Maidens IV are among the performers for the Sycamore Shoals Celtic Festival’s Saturday night concert Sept. 7 at Sycamore Shoals State Park in Elizabethton. Contributed photo.
The Sycamore Shoals Celtic Festival, hosted by the Upper East Tennessee Celtic Society, returns Sept. 6-8 for its 19th season and brings with it jousting, Celtic music, food, Scottish heavy athletics, a Best Knees in a Kilt Contest, dancing, herding and various workshops.
“Our goal is to educate as well as to entertain the public about their Celtic heritage,” said Justine Kinch, the Celtic society’s events director and a board member.
The festival begins at 7 p.m., Friday, Sept. 6 at Sycamore Shoals State Historic Area in Elizabethton with a torch light ceremony, during which participating clans will march in kilts and tartans to honor their ancestors and to display their colors for family and friends in attendance. The ceremony is free to the public.
Day attendance on Saturday and Sunday, Sept. 7 and 8, not including the Saturday evening concerts, is $7, but by bringing a can of food for Second Harvest Food Bank, patrons may enter for $6. Those dressed in traditional Celtic attire will also receive $1 off admission. Children 12 and younger get in free. Tickets for Saturday’s concert are $12. Weekend passes are available for $20 and include all music, events and workshops. Tickets are available at the festival entrance.
Events will take place at the park’s indoor and outdoor theaters as well as its amphitheater. A complete schedule of events is available online at www.uppereasttncelticsociety.org.
Lords of Chivalry live jousting, one of the most popular events from last year, returns with fully armored knights carrying shields and lances and charging each other at full speed atop some of the world’s largest horses.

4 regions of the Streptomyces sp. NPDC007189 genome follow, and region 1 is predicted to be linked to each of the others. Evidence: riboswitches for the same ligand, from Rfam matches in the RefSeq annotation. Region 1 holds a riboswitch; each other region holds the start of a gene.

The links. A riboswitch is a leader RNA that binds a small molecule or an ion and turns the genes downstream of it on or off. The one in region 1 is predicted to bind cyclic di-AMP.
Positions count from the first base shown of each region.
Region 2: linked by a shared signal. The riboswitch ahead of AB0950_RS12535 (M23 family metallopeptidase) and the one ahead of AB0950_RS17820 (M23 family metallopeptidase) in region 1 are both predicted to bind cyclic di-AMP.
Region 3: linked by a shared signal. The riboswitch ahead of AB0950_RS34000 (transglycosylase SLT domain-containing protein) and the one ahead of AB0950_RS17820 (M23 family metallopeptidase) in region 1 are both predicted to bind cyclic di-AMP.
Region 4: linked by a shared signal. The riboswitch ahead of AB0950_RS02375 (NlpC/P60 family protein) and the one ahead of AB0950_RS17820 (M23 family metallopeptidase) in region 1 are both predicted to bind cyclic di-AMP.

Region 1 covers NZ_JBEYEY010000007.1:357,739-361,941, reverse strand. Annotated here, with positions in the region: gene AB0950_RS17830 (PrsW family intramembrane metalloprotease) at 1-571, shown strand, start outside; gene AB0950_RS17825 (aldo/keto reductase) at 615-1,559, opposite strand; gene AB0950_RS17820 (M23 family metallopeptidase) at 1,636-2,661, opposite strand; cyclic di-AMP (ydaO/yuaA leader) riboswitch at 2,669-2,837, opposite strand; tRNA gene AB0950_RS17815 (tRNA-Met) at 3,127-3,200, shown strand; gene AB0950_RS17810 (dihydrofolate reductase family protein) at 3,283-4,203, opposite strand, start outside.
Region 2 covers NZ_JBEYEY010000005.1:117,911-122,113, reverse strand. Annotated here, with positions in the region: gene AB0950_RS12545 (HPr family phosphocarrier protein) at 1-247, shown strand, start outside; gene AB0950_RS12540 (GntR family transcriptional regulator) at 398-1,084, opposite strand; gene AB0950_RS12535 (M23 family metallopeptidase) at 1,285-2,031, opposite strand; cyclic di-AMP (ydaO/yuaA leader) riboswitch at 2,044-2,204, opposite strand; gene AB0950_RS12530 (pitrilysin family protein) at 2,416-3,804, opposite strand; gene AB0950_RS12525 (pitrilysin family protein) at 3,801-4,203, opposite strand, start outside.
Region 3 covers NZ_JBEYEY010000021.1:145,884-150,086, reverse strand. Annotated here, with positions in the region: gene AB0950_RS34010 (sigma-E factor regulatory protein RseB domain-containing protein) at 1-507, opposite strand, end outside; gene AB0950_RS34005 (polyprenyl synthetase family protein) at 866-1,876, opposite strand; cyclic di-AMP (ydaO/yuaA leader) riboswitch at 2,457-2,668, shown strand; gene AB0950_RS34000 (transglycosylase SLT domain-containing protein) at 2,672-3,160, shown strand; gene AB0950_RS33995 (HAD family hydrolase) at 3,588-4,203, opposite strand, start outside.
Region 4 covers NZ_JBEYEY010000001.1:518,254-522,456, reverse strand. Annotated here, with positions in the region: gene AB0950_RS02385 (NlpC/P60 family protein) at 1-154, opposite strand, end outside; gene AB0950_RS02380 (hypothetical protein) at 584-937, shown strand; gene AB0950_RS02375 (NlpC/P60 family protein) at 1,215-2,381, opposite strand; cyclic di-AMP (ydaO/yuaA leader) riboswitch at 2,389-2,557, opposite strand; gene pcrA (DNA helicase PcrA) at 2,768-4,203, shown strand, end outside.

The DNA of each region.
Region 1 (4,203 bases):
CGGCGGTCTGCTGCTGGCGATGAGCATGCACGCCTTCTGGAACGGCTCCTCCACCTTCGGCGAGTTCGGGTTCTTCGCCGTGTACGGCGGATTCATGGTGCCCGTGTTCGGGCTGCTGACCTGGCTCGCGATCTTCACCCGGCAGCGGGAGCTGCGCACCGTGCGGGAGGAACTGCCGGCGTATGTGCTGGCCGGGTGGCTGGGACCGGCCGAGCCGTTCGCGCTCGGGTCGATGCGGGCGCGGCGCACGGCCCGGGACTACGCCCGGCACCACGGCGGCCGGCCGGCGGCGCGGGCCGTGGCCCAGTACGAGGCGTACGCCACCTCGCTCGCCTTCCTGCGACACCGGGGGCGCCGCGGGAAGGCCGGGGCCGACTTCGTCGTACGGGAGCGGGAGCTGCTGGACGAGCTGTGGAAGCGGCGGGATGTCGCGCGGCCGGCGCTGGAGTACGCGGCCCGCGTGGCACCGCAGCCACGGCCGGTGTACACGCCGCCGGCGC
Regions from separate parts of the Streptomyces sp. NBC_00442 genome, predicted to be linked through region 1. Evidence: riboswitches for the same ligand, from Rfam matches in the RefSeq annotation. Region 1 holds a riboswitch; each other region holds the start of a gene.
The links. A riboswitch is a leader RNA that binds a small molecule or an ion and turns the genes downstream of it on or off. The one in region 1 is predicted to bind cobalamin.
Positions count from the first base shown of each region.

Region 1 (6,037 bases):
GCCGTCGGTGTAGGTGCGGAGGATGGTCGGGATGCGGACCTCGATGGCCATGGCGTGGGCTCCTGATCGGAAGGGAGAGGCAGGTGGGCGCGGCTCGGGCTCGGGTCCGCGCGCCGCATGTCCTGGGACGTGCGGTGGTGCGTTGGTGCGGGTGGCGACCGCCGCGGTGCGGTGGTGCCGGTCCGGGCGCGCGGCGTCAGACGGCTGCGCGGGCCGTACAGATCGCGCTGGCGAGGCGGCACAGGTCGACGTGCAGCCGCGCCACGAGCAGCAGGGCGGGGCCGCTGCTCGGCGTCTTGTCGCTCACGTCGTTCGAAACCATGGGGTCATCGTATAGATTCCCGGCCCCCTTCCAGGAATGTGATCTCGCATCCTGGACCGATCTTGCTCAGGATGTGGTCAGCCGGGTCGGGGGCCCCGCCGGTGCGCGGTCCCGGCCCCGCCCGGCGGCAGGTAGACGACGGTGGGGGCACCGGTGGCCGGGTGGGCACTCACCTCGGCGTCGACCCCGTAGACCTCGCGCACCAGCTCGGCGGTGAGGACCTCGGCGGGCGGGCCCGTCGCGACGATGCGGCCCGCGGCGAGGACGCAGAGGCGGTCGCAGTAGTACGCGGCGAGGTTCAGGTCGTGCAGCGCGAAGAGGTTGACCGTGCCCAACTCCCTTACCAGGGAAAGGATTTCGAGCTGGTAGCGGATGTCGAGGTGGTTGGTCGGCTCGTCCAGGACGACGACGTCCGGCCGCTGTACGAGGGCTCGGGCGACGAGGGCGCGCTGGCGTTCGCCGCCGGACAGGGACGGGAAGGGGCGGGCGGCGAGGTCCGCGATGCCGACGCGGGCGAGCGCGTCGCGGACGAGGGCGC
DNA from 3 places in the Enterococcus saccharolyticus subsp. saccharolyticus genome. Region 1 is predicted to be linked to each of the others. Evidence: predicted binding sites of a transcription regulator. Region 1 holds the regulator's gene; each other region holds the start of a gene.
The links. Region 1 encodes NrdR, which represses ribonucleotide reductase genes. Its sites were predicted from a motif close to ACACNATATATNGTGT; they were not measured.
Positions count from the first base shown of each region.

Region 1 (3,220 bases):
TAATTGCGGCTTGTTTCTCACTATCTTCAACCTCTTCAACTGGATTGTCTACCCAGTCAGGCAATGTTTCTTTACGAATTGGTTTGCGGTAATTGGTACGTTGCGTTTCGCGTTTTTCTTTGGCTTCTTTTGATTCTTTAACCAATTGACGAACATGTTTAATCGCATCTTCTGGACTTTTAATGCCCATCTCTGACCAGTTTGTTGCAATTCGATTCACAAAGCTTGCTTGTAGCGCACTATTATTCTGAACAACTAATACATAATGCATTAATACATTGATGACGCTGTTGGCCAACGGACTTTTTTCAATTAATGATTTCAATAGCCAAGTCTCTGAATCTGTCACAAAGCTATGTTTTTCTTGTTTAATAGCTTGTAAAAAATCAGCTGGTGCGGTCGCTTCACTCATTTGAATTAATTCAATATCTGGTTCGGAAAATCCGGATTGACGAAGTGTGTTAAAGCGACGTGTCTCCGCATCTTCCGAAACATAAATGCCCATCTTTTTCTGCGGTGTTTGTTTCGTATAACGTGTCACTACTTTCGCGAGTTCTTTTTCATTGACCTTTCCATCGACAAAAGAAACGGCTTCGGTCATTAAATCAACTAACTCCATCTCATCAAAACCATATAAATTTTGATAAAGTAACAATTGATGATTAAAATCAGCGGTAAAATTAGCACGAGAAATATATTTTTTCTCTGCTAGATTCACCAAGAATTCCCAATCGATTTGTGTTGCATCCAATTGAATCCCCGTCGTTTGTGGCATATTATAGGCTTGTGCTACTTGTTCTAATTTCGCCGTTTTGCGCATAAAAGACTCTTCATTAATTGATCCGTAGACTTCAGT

“The ground thunders,” Kinch said. “You can feel the ground move, and when the lances break, the pieces go flying.”
The jousting will be held from 11 a.m. to noon and from 2 to 3 p.m., Saturday and Sunday in the outer field.
Another display of brute strength and control at the outer field will be the Scottish heavy athletics, in which men in kilts throw massive logs in a caber toss, from 11 a.m. to 4 p.m. on Saturday and Sunday.
The Best Knees in a Kilt Contest, to be held from 3 to 4 p.m., Saturday in the indoor theater, gives women over the age of 18 an opportunity to blindly judge men in kilts by their knees. Three female judges will be selected at random from the audience.
The Saturday night concert will begin at 6 p.m. in the outdoor theater and feature Sigean, My Three Kilts, Maidens IV and Uncle Hamish and the Hooligans.
Sigean is a traditional Irish group from Bristol, Tenn., that plays Celtic jigs and reels as they once were and still are heard throughout the green hills of Ireland.
My Three Kilts describes itself as Celtic pub punk band and blends traditional instrumentation with punk rock.
Maidens IV is a lively group of four dancing ladies with powerful vocals, fiddling and percussion.
Uncle Hamish and the Hooligans is a five-man Celtic rock band that blends modern influences with traditional Celtic instruments like whistles, flute, Highland bagpipes and mandolin.
Among the food and souvenir vendors will be a new chef selling Irish corned beef and haggis sausage sandwiches.
There will be Scottish country dancing as well as dancing by the Irish Sky Step Dance Team.
Bill Coburn will be herding sheep and ducks with his working border collies.
Among the featured workshops are learning to play the Irish penny whistle, weaving with Tim Flint and an indoor children’s area with living history interpreters.
People are welcome to bring lawn chairs and pets. The pet entry fee is $2, and pets must have documentation of rabies vaccination and be friendly around other people and animals.
Proceeds from the Celtic festival support the Upper East Tennessee Celtic Society.
Plenty of parking will be available both on site, at surrounding medical facilities and at Elizabethton High School.